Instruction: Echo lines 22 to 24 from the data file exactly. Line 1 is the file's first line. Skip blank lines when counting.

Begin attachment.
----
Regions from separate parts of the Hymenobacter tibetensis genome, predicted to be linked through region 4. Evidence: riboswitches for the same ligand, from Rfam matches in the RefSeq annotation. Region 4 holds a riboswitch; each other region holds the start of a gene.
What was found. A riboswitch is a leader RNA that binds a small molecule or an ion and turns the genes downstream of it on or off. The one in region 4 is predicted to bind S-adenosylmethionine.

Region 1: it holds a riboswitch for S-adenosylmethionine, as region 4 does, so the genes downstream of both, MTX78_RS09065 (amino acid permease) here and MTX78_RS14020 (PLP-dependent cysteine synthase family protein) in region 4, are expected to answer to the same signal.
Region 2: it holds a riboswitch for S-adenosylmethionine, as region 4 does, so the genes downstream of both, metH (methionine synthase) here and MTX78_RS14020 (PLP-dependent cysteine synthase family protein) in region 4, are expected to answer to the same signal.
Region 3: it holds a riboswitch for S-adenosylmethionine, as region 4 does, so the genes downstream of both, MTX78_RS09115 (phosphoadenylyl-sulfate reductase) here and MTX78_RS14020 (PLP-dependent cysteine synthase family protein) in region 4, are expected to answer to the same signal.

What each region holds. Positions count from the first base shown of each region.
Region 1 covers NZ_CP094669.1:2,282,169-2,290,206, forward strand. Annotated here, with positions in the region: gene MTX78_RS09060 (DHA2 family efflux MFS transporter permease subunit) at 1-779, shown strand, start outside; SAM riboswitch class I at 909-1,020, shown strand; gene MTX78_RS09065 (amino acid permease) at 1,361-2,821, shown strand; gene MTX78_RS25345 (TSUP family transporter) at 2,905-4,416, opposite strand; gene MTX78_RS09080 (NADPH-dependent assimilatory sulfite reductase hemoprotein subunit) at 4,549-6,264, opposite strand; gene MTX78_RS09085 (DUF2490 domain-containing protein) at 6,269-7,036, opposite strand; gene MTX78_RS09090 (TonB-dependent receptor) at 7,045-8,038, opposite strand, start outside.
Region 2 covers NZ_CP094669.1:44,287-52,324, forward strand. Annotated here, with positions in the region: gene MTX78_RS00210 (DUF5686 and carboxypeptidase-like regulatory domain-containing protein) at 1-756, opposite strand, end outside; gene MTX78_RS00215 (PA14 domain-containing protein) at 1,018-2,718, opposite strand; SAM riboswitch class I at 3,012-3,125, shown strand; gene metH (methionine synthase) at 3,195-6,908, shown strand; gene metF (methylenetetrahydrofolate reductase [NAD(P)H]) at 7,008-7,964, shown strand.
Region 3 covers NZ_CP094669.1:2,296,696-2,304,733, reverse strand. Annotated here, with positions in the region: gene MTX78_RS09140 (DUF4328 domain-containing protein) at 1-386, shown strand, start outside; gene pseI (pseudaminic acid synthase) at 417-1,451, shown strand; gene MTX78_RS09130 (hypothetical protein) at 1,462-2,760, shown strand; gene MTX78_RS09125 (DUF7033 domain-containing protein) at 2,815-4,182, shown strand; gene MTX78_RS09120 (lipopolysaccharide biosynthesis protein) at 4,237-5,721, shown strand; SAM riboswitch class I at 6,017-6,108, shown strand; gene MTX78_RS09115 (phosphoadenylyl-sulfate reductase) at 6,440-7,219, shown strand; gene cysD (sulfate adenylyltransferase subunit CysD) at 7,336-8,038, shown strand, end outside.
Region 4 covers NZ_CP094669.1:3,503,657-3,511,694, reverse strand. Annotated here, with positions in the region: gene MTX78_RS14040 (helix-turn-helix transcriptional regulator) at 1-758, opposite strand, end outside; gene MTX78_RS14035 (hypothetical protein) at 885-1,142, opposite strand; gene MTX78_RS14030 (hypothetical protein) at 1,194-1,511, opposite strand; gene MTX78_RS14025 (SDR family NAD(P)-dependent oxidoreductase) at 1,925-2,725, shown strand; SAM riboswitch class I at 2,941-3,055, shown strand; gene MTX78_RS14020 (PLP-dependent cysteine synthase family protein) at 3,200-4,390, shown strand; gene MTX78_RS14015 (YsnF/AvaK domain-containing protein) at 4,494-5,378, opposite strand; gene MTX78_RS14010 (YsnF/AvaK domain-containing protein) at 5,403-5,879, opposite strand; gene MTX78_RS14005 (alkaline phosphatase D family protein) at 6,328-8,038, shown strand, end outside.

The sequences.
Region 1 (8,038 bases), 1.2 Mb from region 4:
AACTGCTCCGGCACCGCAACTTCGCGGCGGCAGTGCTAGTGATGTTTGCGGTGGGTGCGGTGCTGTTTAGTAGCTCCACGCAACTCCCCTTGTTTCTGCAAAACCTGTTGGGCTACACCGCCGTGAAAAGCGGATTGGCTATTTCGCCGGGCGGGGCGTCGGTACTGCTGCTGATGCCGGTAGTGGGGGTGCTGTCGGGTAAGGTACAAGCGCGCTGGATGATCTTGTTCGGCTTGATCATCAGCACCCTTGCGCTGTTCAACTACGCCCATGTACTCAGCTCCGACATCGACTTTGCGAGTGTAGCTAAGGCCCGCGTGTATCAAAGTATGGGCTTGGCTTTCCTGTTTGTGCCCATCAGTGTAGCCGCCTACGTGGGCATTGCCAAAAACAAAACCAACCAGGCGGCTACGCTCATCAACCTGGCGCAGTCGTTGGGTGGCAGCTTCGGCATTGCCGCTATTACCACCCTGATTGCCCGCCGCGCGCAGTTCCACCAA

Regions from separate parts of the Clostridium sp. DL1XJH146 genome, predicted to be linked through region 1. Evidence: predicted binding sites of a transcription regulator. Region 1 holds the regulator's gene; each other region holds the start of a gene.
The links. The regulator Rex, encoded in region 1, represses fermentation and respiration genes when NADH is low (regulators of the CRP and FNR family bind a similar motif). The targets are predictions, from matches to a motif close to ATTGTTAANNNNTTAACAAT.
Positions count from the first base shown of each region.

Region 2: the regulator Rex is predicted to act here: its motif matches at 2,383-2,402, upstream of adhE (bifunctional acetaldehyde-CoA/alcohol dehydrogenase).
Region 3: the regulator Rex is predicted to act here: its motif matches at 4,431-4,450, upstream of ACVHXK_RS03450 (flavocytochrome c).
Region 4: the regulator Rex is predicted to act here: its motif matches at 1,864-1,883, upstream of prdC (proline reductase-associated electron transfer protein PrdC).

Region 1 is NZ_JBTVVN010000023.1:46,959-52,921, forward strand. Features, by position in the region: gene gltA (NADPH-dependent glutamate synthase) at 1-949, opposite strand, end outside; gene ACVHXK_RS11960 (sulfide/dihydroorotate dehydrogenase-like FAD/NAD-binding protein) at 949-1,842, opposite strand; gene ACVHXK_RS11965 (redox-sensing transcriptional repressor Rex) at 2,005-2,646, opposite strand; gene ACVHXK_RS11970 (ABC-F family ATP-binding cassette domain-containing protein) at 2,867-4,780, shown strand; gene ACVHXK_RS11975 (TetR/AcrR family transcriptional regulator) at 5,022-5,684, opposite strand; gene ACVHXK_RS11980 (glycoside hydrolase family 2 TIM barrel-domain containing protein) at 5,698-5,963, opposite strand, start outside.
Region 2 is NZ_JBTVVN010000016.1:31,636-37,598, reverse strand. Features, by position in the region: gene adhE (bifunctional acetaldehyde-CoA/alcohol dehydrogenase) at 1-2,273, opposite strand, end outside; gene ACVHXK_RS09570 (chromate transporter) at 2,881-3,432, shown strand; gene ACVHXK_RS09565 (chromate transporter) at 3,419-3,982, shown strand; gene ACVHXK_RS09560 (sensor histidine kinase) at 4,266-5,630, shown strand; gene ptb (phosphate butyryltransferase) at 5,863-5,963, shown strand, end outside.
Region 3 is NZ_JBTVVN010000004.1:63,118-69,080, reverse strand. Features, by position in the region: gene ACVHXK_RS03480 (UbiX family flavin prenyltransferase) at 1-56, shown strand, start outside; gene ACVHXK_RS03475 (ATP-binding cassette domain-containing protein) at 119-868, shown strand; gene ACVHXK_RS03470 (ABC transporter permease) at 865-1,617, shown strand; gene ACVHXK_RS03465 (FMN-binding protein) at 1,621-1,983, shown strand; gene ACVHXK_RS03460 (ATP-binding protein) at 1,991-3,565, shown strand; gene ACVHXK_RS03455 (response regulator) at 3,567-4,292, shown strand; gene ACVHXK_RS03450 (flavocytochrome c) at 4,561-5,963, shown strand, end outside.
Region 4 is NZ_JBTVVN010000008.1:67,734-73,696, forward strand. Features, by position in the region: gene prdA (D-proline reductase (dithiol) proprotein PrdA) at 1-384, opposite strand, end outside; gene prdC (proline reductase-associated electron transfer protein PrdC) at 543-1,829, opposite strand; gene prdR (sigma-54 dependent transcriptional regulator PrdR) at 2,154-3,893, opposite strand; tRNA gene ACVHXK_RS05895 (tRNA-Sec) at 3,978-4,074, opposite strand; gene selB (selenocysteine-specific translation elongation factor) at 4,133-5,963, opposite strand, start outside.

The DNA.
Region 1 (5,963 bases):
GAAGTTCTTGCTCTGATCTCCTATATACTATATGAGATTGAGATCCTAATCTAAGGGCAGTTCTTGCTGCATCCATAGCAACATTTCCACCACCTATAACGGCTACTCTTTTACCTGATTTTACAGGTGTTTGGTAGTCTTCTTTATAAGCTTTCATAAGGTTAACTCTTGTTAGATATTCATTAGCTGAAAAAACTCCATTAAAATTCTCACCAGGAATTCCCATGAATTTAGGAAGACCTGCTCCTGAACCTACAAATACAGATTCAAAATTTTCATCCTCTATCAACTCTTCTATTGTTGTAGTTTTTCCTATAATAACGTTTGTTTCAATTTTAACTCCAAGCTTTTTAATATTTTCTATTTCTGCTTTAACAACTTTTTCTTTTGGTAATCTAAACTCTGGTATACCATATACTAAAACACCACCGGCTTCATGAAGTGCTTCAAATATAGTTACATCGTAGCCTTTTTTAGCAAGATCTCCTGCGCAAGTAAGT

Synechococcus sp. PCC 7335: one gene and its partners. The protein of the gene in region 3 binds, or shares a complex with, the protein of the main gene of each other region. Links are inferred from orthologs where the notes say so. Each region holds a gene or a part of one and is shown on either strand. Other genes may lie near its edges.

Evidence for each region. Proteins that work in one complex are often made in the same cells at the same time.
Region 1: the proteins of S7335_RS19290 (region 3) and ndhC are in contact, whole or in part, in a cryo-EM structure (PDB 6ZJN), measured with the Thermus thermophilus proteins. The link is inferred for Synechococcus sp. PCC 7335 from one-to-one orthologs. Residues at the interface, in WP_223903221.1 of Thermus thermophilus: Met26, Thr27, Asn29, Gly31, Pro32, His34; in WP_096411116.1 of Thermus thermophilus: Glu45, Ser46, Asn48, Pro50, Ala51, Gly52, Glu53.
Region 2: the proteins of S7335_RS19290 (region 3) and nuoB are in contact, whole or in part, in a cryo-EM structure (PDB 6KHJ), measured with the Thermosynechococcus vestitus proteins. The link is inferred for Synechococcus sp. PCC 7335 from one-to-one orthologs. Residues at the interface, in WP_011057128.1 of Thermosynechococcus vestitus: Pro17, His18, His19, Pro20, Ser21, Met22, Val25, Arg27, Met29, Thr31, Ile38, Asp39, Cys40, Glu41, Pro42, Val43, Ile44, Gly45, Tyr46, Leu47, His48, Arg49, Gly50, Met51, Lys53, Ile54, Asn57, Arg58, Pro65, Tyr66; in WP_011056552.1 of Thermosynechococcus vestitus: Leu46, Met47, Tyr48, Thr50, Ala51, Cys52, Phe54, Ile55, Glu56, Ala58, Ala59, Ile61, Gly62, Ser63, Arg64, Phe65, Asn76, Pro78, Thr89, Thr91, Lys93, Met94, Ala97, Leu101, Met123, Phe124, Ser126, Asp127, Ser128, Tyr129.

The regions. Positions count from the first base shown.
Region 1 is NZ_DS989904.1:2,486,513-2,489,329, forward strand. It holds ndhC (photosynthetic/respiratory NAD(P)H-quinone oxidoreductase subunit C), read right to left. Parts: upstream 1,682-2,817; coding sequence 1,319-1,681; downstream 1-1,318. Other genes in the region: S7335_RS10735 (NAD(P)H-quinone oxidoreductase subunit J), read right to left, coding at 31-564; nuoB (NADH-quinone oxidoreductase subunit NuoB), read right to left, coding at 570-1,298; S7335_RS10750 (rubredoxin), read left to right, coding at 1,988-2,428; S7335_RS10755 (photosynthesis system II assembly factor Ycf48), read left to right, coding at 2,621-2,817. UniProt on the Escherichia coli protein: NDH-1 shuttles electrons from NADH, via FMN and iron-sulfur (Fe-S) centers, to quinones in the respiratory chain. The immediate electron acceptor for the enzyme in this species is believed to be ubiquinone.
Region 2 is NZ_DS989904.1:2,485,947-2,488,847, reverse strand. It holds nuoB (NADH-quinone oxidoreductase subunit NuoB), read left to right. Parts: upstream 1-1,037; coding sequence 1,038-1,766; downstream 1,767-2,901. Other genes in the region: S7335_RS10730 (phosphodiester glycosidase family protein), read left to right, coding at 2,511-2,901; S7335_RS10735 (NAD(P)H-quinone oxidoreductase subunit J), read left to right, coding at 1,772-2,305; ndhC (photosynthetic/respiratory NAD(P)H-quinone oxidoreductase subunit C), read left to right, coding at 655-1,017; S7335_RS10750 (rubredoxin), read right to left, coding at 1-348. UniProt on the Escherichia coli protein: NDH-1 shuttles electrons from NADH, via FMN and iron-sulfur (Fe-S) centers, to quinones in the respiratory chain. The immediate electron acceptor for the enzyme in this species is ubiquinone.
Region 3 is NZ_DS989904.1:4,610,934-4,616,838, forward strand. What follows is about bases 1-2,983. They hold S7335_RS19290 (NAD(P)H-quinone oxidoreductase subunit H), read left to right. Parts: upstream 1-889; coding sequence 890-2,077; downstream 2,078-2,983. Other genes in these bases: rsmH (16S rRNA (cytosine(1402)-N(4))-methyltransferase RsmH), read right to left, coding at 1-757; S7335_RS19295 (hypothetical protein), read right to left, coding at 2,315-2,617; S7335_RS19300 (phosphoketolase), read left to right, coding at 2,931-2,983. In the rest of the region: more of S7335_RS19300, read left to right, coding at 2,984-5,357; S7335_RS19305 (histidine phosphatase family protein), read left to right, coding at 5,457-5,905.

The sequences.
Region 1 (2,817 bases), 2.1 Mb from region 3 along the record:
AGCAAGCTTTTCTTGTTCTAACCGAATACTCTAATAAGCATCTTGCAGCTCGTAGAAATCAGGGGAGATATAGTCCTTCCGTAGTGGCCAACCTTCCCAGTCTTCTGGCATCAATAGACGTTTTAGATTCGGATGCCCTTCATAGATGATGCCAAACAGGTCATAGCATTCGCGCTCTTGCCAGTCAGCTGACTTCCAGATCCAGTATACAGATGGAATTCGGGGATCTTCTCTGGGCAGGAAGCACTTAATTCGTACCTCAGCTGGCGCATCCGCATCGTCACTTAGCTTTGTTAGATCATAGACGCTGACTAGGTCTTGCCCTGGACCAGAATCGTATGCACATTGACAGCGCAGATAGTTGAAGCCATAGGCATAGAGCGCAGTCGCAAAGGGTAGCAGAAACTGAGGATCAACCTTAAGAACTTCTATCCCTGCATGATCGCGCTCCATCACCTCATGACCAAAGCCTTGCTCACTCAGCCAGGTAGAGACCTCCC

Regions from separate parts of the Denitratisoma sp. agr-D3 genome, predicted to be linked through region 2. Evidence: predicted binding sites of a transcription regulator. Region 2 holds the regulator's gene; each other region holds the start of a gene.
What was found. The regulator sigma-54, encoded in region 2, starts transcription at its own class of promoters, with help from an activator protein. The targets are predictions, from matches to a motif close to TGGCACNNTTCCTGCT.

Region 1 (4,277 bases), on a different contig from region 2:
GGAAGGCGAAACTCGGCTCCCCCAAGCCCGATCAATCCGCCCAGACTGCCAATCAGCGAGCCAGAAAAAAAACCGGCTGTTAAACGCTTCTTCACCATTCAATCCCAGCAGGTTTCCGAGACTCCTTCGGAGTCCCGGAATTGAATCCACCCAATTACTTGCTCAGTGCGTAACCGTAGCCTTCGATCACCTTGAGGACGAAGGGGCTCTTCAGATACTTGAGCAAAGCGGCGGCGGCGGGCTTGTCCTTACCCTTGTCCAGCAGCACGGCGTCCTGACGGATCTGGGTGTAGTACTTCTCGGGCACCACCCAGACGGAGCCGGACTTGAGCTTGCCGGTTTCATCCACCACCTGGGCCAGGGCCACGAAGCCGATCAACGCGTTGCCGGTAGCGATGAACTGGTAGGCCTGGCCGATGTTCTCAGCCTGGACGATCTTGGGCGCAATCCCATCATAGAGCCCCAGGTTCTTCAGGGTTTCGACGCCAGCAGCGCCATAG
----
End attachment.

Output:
Region 3 is NZ_JBTVVN010000004.1:63,118-69,080, reverse strand. Features, by position in the region: gene ACVHXK_RS03480 (UbiX family flavin prenyltransferase) at 1-56, shown strand, start outside; gene ACVHXK_RS03475 (ATP-binding cassette domain-containing protein) at 119-868, shown strand; gene ACVHXK_RS03470 (ABC transporter permease) at 865-1,617, shown strand; gene ACVHXK_RS03465 (FMN-binding protein) at 1,621-1,983, shown strand; gene ACVHXK_RS03460 (ATP-binding protein) at 1,991-3,565, shown strand; gene ACVHXK_RS03455 (response regulator) at 3,567-4,292, shown strand; gene ACVHXK_RS03450 (flavocytochrome c) at 4,561-5,963, shown strand, end outside.
Region 4 is NZ_JBTVVN010000008.1:67,734-73,696, forward strand. Features, by position in the region: gene prdA (D-proline reductase (dithiol) proprotein PrdA) at 1-384, opposite strand, end outside; gene prdC (proline reductase-associated electron transfer protein PrdC) at 543-1,829, opposite strand; gene prdR (sigma-54 dependent transcriptional regulator PrdR) at 2,154-3,893, opposite strand; tRNA gene ACVHXK_RS05895 (tRNA-Sec) at 3,978-4,074, opposite strand; gene selB (selenocysteine-specific translation elongation factor) at 4,133-5,963, opposite strand, start outside.

The DNA.